Co-parenting in separate homes raises many concerns around child & teen nutrition. In Part 1 we learned how dieting messages may show up and how they can negatively affect your adolescent.
In this post we’ll discuss how you can address these concerns and what you can do to protect your adolescent from these messages.
#1 Talk with your co-parent
Discussing your values, goals of child raising, and current concerns with your co-parent is the ideal first step.
Have a neutral conversation discussing your goals of raising a healthy child, free of concerns about their body and food intake.
Avoid judgment, and try to keep the conversation goal focused, rather than blaming. Bring up your concerns about what your child has experienced, but with the purpose of changing the experience versus changing your ex.
Depending on your relationship, this may not be feasible. Or, you may have had this discussion and seen no change. In that case, keep reading.
#2 Talk with your adolescent
Discussing this with your child or teen will sound different depending on your child’s age and stage of development, as age impacts what nutrition messages they can understand.
Explain to your child your values and goals of raising him free of diet culture and being able to eat and enjoy all foods without feeling guilt and shame. You can educate her about diet culture and why people often misunderstand the role of food in health.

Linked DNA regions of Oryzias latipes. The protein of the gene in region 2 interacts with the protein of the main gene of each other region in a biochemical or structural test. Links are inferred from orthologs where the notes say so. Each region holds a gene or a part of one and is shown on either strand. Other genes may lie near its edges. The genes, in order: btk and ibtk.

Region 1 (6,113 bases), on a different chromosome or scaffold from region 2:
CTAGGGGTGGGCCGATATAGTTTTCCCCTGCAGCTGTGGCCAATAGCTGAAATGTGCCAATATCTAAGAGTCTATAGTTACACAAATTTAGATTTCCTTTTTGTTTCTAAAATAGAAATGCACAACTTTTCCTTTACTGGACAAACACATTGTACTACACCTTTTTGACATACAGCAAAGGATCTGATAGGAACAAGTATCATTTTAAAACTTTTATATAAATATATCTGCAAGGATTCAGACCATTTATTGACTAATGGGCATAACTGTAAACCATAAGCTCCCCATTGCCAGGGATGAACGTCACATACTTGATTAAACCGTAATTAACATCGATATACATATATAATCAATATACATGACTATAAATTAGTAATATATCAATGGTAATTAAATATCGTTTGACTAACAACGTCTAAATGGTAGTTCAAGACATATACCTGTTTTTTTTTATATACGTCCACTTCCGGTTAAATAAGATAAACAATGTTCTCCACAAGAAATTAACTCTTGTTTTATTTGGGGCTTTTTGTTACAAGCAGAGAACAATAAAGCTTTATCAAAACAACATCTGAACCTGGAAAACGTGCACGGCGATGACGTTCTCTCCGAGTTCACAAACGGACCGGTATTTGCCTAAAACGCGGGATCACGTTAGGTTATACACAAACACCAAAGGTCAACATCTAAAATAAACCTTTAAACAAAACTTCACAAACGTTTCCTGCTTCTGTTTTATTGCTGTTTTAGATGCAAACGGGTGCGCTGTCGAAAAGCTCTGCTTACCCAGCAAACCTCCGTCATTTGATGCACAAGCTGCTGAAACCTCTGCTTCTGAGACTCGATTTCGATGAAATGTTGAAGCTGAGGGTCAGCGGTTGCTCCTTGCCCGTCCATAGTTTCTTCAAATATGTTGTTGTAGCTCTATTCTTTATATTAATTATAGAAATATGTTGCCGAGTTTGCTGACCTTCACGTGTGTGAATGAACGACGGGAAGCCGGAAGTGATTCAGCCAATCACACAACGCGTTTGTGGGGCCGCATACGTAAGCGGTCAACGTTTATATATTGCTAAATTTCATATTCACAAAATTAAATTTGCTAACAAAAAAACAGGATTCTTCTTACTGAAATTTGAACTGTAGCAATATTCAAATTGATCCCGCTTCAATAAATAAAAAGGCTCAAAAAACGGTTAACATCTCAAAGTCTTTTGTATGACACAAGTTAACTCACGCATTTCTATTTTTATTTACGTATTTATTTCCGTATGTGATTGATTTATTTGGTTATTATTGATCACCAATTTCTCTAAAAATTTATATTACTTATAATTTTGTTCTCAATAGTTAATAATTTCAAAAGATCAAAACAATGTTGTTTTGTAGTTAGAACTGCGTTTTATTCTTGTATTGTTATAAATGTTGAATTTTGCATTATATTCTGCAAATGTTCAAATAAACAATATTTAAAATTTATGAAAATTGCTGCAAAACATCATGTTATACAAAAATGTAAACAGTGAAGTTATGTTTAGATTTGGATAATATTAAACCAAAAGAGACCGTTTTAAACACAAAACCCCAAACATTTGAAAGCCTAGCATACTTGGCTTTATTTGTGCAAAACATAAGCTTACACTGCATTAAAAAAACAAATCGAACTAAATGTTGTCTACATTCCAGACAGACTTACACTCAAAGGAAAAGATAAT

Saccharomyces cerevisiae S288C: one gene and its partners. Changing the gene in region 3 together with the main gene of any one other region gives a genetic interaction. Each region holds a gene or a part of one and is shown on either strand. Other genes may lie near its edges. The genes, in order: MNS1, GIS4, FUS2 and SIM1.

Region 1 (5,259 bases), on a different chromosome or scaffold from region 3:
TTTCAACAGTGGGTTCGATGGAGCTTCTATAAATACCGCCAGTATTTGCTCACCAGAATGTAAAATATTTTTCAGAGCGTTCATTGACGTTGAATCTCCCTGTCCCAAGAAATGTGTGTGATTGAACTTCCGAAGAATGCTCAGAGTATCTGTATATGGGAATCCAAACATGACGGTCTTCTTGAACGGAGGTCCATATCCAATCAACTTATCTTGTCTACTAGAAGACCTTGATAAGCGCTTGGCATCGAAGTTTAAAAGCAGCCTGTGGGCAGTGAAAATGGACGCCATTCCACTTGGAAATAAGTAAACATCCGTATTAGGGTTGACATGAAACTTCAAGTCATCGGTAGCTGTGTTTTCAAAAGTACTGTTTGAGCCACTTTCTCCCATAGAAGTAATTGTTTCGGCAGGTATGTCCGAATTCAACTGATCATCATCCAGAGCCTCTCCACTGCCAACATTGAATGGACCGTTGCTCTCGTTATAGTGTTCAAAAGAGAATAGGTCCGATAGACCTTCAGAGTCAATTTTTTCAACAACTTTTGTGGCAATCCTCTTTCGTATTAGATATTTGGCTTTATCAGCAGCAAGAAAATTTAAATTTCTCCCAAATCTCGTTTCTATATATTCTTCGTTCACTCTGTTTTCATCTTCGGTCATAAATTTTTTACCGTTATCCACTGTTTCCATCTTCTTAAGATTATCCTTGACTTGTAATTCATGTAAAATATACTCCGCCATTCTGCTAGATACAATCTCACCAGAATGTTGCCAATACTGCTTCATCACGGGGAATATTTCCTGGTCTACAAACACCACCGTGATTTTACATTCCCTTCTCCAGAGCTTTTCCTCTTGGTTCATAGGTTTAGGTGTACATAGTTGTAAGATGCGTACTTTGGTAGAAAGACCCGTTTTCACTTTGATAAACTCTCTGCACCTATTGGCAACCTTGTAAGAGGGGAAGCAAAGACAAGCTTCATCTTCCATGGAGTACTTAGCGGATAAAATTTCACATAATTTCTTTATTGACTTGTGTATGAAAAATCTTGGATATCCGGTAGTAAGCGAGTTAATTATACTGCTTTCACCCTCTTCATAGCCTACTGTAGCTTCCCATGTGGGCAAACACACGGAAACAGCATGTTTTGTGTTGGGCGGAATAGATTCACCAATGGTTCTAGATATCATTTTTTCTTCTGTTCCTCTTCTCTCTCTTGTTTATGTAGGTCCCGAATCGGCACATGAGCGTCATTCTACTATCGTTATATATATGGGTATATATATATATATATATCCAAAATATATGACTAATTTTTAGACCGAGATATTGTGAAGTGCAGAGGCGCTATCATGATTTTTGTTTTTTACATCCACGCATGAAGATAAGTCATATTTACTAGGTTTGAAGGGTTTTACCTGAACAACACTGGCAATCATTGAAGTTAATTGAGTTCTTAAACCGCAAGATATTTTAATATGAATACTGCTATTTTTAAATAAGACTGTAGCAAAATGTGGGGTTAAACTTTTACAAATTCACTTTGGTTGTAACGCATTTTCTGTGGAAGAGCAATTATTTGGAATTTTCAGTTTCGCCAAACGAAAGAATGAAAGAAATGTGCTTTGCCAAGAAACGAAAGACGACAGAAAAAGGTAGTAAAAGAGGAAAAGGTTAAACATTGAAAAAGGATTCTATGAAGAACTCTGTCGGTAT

Keep this conversation neutral towards their parent and allow your child to share their experiences with diet culture in general (not just at their parent’s home).
#3 Support your adolescent’s eating while away from home
Brainstorm with your adolescent how you can support their eating while they’re not at home.
Meal plan together
Figure out what food or food group is missing when at your co-parent and create a plan for how they can include more variety.
Grocery shop in preparation
If your co-parent won’t buy certain foods, stock up your adolescent with them. Help your adolescent have the necessary foods to feel satisfied, energized, and growing comfortable around all foods.
Send over leftovers with your child
You can send your child with leftovers of successful meals with the message that your kids really enjoyed it and the leftovers will go to waste. This can be a more subtle way of providing food when your child is away.
#4 Make your home a safe space
Despite your best intentions there truly is only so much you can do when your children are away from home. Your greatest responsibility is to make your home a safe space for your kids.
- Have a variety of all the foods available, in a quantity that creates availability
- Talk back to negative or judgmental food talk
- Support body neutrality by creating an environment that encourages and celebrates body diversity
When co-parenting with someone who is dieting or restricting specific food, it’s super important to protect your child or teen from these practices.
Discussing this neutrally with your co-parent, having an open (and judgement-free!) conversation with your child, and setting up your child for success when away are key steps in this situation.
And whether or not these are successful, ensuring your home is diet free and supports developing and maintaining a good relationship with food and body is the most important step. Having a safe space with a supportive parent is crucial for teens and tweens to feel secure in their changing and developing selves.